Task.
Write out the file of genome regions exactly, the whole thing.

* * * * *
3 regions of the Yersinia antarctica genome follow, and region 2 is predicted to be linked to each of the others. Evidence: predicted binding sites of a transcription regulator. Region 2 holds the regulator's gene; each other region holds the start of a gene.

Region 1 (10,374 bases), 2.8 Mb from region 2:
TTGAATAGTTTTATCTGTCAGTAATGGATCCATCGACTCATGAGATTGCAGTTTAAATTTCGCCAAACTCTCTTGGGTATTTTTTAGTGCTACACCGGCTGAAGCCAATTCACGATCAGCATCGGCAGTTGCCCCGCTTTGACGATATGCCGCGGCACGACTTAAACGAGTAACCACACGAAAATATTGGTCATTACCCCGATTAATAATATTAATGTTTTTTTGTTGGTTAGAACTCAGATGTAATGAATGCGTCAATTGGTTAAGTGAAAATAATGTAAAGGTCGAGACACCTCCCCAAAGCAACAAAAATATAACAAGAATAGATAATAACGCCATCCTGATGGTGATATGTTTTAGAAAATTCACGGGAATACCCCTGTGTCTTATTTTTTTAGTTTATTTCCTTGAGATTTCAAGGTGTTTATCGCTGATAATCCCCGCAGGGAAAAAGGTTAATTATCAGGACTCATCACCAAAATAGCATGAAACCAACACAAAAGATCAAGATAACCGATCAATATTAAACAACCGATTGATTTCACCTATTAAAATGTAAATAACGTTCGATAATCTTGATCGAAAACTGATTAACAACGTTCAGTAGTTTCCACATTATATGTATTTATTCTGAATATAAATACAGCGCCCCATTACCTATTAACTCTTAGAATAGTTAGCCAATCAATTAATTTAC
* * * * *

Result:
3 regions of the Yersinia antarctica genome follow, and region 2 is predicted to be linked to each of the others. Evidence: predicted binding sites of a transcription regulator. Region 2 holds the regulator's gene; each other region holds the start of a gene.

Region 1 (10,374 bases), 2.8 Mb from region 2:
TTGAATAGTTTTATCTGTCAGTAATGGATCCATCGACTCATGAGATTGCAGTTTAAATTTCGCCAAACTCTCTTGGGTATTTTTTAGTGCTACACCGGCTGAAGCCAATTCACGATCAGCATCGGCAGTTGCCCCGCTTTGACGATATGCCGCGGCACGACTTAAACGAGTAACCACACGAAAATATTGGTCATTACCCCGATTAATAATATTAATGTTTTTTTGTTGGTTAGAACTCAGATGTAATGAATGCGTCAATTGGTTAAGTGAAAATAATGTAAAGGTCGAGACACCTCCCCAAAGCAACAAAAATATAACAAGAATAGATAATAACGCCATCCTGATGGTGATATGTTTTAGAAAATTCACGGGAATACCCCTGTGTCTTATTTTTTTAGTTTATTTCCTTGAGATTTCAAGGTGTTTATCGCTGATAATCCCCGCAGGGAAAAAGGTTAATTATCAGGACTCATCACCAAAATAGCATGAAACCAACACAAAAGATCAAGATAACCGATCAATATTAAACAACCGATTGATTTCACCTATTAAAATGTAAATAACGTTCGATAATCTTGATCGAAAACTGATTAACAACGTTCAGTAGTTTCCACATTATATGTATTTATTCTGAATATAAATACAGCGCCCCATTACCTATTAACTCTTAGAATAGTTAGCCAATCAATTAATTTAC